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Meet Ceola J...


Published by: RallyUp Mental Health Magazine

“Your Past Does Not Destroy Your Destiny.” Revelations 12:11

“And they overcame him by the blood of the Lamb, and by the word of their testimony; and they loved not their lives unto the death.”

Ceola J. is passionate about encouraging and inspiring women to seek and reach their God-given purpose and live their best lives now! Having seen the struggle firsthand of her young mother and the devastation of her mother's death at the age of 33, Ceola knew from a child what she wanted to do. Ceola found her purpose in helping, encouraging, and motivating women, utilizing the victory she saw in overcoming her own painful life experiences. Ceola supports women globally as a Prophetess and licensed minister. In addition, Ceola is a certified life coach with certifications in six areas of expertise, a five-time playwright, screenwriter, published author, public speaker, and entrepreneur.

"Your past does not destroy your destiny", a message Ceola shares to encourage and empower her audience. Ceola is a three-time survivor of childhood sexual abuse, homelessness as a child and adult, losing her mother as a teenager, suicidal thoughts, domestic violence as an adult, and more. Ceola is living proof, "Your Past, Does Not Destroy Your Destiny." Today, armed with the right perspective, the truth of who she is, and "working" her faith, Ceola J. is known as "the encourager" and an empathetic, compassionate and powerful speaker who tells it like it is. To lead with such poise like Mrs. Ceola J, it requires balance... faith and mental health.

RUM: What does mental health and wellness mean to you?

Ceola J: Mental health and wellness to me means:

  1. Being psychologically, spiritually, and emotionally anchored

  2. Knowing and understanding how to cope with stress, recognizing triggers

  3. Being well-balanced

RUM: Tell us about your work as it relates to mental health and wellness?

Ceola J: I am a licensed Minister, a Certified Life Coach, and the founder and director of a nonprofit organization that supports women and children. I have learned and continue to learn about the devastation and effect of mental illness, particularly after the hit of COVID., The level of people suffering from some form of Mental Illness has grown, and people have become more open to discussing the devastation and its impact on a larger population. I believe the isolation and the abrupt change in our everyday lives brought more sensory awareness of mental illness and its meaning to most. In the level of work I do, which is talking to people daily, I see varying degrees of mental illness disorders that most have had experience with:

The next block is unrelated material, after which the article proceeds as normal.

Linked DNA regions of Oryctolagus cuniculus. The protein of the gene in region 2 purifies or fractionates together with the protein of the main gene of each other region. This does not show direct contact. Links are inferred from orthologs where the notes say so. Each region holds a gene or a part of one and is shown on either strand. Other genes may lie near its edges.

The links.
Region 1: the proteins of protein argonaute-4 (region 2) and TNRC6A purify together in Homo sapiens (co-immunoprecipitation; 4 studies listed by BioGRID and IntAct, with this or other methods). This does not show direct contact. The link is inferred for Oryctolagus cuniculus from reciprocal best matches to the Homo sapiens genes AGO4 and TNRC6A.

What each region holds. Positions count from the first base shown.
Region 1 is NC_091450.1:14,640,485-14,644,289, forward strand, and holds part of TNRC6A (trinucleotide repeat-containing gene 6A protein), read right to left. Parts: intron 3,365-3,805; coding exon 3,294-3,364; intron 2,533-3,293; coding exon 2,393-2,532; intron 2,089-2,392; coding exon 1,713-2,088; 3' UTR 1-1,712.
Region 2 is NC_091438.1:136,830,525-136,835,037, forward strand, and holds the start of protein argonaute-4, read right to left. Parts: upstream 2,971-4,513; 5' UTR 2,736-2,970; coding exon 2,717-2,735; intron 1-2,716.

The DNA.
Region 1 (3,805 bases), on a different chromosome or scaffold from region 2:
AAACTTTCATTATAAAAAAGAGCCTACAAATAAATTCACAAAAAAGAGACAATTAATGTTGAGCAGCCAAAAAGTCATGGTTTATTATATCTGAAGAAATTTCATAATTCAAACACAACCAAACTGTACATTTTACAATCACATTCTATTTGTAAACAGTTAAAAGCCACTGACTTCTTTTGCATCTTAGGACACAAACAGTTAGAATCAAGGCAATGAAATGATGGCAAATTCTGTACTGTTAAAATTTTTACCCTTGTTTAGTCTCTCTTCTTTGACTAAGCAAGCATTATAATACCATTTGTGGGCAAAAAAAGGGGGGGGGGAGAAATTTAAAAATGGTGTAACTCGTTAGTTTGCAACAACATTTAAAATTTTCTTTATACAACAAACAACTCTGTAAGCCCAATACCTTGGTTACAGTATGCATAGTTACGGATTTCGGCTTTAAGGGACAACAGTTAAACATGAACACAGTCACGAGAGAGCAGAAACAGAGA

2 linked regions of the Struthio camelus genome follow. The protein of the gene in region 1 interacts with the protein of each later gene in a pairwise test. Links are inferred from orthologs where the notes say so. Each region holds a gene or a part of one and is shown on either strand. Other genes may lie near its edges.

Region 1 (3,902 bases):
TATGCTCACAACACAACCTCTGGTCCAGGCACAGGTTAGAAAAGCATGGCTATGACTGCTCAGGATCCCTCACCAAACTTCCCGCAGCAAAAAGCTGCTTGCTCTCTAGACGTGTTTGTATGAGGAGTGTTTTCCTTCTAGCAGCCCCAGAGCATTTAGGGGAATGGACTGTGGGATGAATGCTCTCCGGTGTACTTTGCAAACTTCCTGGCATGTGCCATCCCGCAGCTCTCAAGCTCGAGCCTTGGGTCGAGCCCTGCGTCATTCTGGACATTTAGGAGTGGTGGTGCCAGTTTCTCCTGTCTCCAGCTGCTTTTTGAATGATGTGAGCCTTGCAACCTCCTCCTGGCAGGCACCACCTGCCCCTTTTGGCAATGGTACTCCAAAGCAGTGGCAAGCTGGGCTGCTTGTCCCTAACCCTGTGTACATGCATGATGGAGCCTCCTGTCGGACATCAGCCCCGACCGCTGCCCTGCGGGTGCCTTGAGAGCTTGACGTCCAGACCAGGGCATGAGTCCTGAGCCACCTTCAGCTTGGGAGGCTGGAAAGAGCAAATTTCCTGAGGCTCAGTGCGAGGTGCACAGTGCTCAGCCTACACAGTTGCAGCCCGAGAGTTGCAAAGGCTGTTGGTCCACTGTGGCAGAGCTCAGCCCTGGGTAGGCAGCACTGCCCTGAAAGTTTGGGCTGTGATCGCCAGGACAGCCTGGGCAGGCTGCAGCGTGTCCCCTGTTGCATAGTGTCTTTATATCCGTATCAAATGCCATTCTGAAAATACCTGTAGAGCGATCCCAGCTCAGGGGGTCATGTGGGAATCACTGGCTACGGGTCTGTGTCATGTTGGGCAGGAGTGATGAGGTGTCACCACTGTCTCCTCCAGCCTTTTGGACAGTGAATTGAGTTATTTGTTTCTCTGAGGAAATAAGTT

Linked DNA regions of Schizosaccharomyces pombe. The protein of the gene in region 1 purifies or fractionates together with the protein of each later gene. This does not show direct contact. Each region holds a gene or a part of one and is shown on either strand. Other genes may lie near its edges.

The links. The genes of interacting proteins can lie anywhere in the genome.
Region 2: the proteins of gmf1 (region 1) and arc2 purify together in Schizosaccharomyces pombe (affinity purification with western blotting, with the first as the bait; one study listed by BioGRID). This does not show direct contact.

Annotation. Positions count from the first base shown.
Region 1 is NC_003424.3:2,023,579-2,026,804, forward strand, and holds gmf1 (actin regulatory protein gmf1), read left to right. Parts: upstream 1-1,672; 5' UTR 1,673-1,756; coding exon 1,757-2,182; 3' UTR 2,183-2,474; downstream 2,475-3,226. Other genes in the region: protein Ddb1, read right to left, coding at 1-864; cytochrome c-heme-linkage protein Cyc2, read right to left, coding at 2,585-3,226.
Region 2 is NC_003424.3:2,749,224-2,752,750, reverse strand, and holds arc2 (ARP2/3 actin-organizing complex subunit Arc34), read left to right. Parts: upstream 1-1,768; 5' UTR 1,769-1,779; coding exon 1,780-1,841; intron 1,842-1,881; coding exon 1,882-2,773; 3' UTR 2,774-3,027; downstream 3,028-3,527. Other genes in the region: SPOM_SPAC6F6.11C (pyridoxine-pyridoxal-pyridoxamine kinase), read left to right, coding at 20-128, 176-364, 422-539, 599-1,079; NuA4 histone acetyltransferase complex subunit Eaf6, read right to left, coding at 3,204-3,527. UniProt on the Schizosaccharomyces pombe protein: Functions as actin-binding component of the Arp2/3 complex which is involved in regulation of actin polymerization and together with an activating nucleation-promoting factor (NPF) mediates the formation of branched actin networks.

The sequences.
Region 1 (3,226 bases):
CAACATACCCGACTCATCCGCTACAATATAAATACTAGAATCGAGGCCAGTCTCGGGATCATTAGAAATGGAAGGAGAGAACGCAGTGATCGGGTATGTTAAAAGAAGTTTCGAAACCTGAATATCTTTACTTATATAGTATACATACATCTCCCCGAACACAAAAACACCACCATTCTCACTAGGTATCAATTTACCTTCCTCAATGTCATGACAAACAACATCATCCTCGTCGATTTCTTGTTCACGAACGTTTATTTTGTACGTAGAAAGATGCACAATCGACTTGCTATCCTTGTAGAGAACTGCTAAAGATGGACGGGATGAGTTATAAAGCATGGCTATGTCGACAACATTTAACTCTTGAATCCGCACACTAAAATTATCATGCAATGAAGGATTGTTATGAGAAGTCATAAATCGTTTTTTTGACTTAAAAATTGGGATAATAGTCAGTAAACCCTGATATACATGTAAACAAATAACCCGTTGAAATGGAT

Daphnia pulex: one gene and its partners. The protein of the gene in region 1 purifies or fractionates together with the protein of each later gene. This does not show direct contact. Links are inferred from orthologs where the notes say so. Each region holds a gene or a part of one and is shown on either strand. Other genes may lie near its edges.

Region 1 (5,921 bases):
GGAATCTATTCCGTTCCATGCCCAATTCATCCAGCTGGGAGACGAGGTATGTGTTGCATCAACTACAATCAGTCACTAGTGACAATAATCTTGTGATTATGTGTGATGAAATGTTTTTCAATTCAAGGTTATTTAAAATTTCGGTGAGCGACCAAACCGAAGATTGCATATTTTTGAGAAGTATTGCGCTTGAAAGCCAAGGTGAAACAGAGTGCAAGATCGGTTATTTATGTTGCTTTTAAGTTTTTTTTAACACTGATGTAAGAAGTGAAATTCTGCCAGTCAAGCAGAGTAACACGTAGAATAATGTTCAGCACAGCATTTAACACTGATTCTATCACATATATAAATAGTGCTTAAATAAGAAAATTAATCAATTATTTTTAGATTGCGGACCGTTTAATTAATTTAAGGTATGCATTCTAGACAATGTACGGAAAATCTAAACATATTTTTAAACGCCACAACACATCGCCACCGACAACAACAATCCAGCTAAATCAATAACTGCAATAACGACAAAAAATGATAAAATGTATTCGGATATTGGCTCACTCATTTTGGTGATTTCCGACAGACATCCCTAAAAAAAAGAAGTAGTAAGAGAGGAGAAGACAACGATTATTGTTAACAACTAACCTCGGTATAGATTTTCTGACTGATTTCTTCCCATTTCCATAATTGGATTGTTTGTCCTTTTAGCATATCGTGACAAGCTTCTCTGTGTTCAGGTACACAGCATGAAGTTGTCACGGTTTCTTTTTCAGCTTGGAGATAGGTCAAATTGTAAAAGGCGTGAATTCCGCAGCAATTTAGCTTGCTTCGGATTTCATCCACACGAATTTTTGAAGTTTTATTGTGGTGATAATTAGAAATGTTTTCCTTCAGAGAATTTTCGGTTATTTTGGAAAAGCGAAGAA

1. PTSD- This is a "trauma" related form of mental illness.

  2. Substance abuse - This is unusually high in teens.

  3. Eating disorders

  4. Feelings of anxiety

  5. Depression

Mental illness is an area where we need more resources, tools, support, and advocacy; it's affecting more people more often.

RUM: Can you discuss some of the personal challenges you have overcome that led you to become someone that "empowers women to seek and reach their God-given purpose?"

Ceola J: As a child, someone who was like a brother raped me. Someone who was like a father sexually assaulted me. As a young adult in a relationship, I experienced domestic violence for the first time. After 12-years of marriage and trying to have a child, I learned I was barren and would never have children; I eventually divorced. I could no longer suppress the combined pain of my past because the current pain was forcing it to the forefront. I began to battle with closeted low self-esteem and self-worth, and these experiences brought on thoughts of suicide. Recalling words my grandmother always told me, "To pray about everything, and there was nothing I couldn't do if I put my mind to it," I decided to start a nonprofit that would benefit women and children. Providing them with the support, services, and hands-on training I wished I had during the challenging times in my life as a young adult.

RUM: Can you break down one of the quotes you live by, "Your past does not destroy your destiny," for our readers?

Ceola J: We all have a past (skeletons in our closets). We cannot allow those skeletons to hunt us for the rest of our lives. Any past decisions, mistakes, choices, habits, etc., are just that; they're the past. If you are here today, stronger, with greater wisdom, unshakeable faith, determined, disciplined, razor-focused, compassionate and empathetic, etc. You should be thanking your past for birthing those qualities in you. Your past has positioned you for your purpose. The right perspective is a game-changer.

RUM: How do you prioritize self-care? What does a self-care day look like for you?

Ceola J: Putting God first is my priority in self-care. My self-care day includes:

  1. Prayer and quality quiet time with God, first and foremost.

  2. MY Lovie and I, my hubby, connect and have our prayer time, then We have our java and juice and spend some time talking and laughing.

  3. Exercise a little

  4. Read (I have been an avid reader and researcher)

  5. Work (anything creative I love. Writing a new script, play, story, etc.) is relaxing.

  6. Pamper me

  7. Cooking, I love to cook!

RUM: After all of the traumatic experiences you have had, what advice would you give your younger self?

Ceola J: Confront the past sooner by getting the help I needed earlier on. Doing so would have saved me so much unnecessary pain.

RUM: Any final words for our readers?

Ceola J: There is nothing wrong with talking with someone. You are not alone. Someone has gone through what you're experiencing and does not want to see you without the support and help. You are loved. You matter to this world. You're important to us all. There is greatness in you!

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